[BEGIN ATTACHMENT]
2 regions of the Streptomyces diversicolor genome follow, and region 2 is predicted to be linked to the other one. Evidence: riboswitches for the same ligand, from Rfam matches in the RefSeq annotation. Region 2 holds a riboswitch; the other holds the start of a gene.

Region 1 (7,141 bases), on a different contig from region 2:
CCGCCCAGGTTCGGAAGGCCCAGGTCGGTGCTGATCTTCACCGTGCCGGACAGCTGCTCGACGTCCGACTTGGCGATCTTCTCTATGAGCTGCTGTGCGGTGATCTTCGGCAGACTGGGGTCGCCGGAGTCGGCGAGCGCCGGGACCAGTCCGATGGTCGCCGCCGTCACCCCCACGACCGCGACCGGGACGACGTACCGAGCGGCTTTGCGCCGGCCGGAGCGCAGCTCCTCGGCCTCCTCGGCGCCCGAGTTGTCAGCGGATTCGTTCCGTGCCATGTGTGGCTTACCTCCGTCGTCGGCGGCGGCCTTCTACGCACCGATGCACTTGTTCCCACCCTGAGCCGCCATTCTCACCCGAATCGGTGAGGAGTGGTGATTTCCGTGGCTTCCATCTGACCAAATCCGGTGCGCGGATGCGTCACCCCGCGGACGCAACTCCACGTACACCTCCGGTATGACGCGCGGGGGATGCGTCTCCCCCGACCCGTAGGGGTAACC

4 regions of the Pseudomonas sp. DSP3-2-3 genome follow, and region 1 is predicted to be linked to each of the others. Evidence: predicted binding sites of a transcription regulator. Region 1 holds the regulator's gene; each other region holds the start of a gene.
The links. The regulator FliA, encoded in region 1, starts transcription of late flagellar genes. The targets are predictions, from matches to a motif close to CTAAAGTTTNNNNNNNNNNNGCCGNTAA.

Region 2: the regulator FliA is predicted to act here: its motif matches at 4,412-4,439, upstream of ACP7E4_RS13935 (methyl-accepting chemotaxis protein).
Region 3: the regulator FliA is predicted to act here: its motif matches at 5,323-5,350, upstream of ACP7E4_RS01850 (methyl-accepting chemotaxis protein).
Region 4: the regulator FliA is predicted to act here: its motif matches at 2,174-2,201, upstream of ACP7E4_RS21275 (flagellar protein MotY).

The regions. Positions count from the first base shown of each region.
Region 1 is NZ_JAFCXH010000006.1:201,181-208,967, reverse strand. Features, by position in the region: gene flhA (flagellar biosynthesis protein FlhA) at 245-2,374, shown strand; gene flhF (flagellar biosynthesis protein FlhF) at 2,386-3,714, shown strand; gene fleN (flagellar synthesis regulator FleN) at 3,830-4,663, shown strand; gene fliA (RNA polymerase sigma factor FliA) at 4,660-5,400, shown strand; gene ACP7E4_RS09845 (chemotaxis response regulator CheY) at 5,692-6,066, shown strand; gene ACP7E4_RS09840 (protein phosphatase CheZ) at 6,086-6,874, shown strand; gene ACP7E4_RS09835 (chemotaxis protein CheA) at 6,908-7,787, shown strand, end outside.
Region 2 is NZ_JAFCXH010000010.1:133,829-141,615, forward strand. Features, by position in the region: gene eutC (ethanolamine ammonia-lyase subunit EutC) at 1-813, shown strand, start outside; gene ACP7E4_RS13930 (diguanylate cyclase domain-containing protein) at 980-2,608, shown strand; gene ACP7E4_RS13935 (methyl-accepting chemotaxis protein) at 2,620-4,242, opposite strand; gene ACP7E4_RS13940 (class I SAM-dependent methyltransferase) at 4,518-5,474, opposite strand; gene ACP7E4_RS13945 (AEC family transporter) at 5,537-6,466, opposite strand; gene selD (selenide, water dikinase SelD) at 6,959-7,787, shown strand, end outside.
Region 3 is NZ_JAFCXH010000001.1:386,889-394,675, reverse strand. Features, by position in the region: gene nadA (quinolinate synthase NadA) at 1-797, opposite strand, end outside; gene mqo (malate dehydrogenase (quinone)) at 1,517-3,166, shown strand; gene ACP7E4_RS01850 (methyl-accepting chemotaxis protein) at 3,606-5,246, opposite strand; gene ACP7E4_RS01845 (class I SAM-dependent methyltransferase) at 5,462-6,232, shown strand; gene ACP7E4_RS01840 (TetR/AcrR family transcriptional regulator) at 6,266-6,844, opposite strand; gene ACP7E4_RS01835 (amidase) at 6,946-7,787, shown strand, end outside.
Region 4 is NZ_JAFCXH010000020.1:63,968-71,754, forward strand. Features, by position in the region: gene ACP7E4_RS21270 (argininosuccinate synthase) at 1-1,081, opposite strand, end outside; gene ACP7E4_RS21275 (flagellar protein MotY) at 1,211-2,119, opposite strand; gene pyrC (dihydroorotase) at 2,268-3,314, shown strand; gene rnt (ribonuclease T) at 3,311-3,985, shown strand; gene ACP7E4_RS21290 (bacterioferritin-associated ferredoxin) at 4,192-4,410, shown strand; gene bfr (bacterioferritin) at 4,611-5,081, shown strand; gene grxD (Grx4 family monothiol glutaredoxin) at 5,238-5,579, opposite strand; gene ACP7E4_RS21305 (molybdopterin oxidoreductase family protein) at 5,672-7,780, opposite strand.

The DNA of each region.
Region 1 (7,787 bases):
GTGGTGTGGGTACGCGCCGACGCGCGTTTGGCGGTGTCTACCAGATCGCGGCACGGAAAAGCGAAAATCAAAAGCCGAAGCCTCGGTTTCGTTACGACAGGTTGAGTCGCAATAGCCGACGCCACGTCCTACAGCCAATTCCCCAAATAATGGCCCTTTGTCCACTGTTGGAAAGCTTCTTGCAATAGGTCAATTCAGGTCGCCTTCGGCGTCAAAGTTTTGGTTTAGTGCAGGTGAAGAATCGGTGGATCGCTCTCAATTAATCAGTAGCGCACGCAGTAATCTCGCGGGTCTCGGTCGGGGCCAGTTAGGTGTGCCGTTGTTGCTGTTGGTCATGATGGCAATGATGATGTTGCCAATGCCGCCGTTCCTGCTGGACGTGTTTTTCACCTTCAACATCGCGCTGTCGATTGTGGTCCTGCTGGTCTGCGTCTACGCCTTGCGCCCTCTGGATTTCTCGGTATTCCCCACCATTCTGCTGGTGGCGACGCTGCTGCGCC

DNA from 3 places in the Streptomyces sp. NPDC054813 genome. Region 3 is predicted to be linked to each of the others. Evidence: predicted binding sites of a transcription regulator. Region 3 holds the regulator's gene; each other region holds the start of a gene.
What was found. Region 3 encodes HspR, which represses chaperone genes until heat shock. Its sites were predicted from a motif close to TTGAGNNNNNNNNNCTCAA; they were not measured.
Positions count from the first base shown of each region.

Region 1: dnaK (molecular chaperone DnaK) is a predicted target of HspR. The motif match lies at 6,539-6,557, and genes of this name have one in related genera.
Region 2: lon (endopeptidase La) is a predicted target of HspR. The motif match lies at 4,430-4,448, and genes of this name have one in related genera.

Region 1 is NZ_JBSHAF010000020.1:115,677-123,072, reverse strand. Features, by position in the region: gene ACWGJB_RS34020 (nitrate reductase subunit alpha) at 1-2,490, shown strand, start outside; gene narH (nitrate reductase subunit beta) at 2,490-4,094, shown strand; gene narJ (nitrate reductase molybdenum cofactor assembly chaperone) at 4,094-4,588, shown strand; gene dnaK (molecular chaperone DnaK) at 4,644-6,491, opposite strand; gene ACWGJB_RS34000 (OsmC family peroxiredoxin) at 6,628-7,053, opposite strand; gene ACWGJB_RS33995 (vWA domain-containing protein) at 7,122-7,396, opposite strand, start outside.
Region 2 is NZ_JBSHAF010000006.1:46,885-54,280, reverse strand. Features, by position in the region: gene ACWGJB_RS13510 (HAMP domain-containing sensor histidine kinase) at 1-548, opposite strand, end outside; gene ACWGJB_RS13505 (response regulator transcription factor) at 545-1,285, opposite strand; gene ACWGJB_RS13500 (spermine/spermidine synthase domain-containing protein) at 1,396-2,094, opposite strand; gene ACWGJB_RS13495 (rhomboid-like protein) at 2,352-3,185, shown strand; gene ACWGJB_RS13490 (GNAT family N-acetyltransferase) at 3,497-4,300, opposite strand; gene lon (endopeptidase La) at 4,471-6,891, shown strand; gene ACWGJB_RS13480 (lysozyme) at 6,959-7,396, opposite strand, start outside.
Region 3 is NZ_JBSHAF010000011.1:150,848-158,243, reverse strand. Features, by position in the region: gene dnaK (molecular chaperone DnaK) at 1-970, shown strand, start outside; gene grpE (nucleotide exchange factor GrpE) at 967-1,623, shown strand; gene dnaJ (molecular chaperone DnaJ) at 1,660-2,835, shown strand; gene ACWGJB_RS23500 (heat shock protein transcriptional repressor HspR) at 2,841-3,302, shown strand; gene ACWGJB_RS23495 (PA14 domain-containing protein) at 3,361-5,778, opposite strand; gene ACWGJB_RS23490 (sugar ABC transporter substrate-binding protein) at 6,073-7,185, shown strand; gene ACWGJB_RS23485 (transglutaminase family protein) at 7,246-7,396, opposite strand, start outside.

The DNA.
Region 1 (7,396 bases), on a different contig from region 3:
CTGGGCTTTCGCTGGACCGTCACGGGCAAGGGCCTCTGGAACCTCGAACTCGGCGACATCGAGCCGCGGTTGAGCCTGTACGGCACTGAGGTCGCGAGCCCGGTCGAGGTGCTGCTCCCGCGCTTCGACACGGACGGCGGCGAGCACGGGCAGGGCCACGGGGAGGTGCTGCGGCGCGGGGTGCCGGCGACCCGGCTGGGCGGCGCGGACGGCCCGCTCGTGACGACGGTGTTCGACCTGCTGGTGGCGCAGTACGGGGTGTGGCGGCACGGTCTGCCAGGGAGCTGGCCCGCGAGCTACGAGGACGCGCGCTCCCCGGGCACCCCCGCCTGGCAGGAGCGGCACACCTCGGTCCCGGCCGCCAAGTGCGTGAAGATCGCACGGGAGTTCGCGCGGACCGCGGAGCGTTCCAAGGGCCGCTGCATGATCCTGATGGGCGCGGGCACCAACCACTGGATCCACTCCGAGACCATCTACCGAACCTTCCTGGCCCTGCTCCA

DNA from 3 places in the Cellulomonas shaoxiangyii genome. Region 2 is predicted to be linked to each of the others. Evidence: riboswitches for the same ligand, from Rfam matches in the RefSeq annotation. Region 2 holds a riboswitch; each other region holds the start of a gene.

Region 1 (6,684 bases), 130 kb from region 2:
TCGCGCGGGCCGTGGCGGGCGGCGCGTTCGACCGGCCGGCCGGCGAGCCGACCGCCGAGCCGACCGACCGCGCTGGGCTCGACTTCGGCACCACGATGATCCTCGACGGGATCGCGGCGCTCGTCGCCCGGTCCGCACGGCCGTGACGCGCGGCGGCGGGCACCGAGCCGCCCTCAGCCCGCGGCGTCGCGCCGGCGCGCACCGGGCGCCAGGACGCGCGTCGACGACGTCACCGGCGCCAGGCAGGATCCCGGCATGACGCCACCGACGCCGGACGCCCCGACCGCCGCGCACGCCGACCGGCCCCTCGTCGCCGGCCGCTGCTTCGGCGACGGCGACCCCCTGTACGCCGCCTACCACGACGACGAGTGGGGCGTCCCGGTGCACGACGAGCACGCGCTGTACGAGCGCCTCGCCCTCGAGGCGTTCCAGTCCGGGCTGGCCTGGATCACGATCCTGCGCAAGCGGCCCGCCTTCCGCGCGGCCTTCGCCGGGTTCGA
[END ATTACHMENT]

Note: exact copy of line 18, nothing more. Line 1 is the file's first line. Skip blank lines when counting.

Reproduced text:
What was found. Region 3 encodes HspR, which represses chaperone genes until heat shock. Its sites were predicted from a motif close to TTGAGNNNNNNNNNCTCAA; they were not measured.